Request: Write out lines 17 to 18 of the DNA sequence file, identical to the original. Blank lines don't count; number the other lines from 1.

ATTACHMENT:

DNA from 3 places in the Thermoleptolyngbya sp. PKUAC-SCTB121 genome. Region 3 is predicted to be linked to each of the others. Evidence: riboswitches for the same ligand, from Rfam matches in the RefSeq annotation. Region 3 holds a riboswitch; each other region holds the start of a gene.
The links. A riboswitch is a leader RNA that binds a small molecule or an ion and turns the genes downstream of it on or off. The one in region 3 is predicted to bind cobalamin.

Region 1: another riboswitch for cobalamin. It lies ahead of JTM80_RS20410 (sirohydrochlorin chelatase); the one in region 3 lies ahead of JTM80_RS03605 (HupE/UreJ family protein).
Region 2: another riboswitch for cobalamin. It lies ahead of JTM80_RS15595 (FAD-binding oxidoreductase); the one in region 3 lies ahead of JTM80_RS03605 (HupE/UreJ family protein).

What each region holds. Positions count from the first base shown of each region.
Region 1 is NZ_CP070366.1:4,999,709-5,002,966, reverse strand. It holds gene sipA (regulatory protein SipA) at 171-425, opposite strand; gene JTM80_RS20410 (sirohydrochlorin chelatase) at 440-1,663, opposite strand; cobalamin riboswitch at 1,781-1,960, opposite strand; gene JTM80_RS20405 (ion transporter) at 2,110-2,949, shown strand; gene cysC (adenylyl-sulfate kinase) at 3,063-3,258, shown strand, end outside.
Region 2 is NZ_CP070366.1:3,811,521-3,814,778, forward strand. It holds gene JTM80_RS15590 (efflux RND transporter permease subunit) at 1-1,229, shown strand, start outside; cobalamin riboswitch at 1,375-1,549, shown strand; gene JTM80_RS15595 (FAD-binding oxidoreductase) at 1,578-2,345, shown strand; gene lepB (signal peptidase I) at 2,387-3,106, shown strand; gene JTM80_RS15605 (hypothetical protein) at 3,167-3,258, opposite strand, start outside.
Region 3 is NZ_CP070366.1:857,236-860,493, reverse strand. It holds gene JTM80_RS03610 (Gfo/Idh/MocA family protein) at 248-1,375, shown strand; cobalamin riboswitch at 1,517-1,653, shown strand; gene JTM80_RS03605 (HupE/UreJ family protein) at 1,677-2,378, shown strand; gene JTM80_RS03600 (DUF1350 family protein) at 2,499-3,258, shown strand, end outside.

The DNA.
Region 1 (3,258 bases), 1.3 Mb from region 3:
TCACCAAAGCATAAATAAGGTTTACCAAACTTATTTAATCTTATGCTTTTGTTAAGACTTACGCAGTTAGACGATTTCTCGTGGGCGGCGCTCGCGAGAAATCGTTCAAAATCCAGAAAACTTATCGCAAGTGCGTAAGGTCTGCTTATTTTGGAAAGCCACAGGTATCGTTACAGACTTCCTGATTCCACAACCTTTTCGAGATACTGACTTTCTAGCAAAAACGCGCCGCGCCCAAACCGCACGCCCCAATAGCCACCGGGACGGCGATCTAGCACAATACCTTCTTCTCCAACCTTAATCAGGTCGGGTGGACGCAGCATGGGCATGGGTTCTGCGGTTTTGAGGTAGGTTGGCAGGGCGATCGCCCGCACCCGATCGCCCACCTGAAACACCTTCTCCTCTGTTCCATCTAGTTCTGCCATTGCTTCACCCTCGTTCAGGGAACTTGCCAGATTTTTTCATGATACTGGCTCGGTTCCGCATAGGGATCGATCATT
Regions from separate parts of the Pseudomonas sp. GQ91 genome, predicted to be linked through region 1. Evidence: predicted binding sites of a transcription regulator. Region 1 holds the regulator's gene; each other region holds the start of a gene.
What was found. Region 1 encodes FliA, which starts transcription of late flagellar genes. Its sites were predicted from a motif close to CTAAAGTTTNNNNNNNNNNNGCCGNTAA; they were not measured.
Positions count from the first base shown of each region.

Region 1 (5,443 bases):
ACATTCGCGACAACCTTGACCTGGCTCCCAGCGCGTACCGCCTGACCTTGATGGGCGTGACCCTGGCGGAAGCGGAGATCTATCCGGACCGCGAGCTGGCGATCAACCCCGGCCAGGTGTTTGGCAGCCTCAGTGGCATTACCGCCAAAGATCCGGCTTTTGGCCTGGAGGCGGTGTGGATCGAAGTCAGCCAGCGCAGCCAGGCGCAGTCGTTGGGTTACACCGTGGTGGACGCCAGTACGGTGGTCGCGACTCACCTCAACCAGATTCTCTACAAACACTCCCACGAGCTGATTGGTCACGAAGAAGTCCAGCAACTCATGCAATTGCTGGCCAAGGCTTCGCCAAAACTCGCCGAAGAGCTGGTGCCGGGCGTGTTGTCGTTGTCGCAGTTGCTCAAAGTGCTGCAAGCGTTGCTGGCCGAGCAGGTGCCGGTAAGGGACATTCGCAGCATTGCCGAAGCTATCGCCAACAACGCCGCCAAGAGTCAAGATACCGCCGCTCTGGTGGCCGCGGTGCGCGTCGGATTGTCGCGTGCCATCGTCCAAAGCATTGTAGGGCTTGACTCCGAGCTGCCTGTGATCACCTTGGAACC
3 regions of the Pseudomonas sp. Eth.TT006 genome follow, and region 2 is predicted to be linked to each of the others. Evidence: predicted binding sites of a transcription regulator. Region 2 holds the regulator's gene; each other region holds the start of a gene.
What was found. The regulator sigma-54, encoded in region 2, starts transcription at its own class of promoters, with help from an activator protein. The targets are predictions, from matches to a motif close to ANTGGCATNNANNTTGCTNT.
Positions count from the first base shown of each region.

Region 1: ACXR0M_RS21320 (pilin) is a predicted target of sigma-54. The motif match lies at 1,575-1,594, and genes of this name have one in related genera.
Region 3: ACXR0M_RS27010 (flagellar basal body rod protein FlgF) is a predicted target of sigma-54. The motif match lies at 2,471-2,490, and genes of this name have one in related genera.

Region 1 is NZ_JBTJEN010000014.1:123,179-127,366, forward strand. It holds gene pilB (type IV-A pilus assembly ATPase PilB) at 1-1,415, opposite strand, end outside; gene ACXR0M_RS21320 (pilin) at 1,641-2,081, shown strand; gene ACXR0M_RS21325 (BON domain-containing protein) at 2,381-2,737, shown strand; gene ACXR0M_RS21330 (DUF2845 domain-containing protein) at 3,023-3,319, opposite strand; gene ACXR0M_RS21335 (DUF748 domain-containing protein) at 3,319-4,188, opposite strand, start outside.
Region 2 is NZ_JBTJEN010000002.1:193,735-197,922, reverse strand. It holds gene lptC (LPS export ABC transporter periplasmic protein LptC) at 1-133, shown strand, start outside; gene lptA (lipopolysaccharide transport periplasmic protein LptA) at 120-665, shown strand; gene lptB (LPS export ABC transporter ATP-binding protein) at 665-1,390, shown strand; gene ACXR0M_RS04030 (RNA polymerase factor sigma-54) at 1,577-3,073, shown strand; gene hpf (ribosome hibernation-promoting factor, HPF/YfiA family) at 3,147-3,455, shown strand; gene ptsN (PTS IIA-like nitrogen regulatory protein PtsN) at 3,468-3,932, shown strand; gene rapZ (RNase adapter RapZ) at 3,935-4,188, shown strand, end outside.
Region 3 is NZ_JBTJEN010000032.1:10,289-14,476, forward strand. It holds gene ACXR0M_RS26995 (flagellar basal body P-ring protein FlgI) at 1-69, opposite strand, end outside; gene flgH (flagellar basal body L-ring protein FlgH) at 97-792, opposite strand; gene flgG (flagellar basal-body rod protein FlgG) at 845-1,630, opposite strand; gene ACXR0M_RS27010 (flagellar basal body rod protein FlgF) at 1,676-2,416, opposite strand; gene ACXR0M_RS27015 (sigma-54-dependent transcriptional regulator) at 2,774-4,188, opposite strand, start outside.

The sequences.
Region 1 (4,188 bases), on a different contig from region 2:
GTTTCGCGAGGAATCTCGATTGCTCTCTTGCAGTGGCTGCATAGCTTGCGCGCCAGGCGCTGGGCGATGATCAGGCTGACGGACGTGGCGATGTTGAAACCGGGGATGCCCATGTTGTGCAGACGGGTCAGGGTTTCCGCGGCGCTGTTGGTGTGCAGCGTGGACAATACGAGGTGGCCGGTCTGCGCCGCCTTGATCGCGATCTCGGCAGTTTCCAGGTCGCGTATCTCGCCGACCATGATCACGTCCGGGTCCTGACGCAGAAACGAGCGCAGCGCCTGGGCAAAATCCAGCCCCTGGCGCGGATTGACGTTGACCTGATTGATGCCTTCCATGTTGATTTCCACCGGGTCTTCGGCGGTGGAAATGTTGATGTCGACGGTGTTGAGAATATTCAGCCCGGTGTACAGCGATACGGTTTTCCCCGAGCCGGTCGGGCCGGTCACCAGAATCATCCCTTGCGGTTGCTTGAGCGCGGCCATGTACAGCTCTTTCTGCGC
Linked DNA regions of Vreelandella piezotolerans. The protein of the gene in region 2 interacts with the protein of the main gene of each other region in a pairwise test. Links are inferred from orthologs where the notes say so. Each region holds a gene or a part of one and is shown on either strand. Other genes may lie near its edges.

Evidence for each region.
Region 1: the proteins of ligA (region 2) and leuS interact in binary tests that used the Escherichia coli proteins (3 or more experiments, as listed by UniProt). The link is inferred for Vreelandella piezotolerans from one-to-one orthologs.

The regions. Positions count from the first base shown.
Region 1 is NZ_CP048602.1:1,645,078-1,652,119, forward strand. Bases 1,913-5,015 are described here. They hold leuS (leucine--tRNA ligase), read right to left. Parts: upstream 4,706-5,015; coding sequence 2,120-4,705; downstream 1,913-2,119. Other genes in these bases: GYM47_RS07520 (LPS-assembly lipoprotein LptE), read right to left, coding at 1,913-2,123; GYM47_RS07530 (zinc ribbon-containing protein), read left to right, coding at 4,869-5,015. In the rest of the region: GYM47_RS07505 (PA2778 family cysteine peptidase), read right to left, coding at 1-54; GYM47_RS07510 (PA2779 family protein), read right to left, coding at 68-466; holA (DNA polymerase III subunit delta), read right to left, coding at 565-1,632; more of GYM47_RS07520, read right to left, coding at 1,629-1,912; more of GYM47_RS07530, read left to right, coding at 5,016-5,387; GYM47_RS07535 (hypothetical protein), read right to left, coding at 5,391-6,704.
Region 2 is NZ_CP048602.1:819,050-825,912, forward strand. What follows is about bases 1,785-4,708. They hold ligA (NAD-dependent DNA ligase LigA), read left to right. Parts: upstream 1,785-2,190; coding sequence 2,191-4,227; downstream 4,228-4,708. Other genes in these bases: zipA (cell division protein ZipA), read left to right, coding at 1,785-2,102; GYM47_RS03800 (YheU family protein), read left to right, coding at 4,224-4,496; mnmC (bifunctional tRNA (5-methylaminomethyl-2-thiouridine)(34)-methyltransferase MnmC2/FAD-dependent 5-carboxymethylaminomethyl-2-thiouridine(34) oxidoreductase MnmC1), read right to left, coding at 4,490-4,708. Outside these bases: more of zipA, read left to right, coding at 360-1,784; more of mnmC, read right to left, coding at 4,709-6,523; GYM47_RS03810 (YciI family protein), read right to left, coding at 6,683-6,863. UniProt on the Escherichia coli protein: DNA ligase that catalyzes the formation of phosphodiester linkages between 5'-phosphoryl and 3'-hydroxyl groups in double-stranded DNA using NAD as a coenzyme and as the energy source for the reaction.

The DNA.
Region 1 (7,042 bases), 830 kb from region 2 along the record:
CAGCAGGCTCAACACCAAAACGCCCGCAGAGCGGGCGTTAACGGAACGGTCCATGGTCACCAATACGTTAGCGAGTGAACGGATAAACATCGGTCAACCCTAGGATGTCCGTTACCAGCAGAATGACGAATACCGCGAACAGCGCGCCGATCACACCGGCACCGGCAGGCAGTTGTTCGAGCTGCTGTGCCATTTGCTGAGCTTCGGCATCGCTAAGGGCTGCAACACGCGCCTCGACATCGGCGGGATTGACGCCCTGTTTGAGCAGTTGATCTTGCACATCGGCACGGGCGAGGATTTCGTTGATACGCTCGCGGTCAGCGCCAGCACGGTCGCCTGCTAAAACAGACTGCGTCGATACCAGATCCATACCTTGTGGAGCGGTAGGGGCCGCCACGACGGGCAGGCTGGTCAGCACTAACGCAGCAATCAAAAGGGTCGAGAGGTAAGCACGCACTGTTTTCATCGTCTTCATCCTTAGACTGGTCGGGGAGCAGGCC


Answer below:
3 regions of the Pseudomonas sp. Eth.TT006 genome follow, and region 2 is predicted to be linked to each of the others. Evidence: predicted binding sites of a transcription regulator. Region 2 holds the regulator's gene; each other region holds the start of a gene.
What was found. The regulator sigma-54, encoded in region 2, starts transcription at its own class of promoters, with help from an activator protein. The targets are predictions, from matches to a motif close to ANTGGCATNNANNTTGCTNT.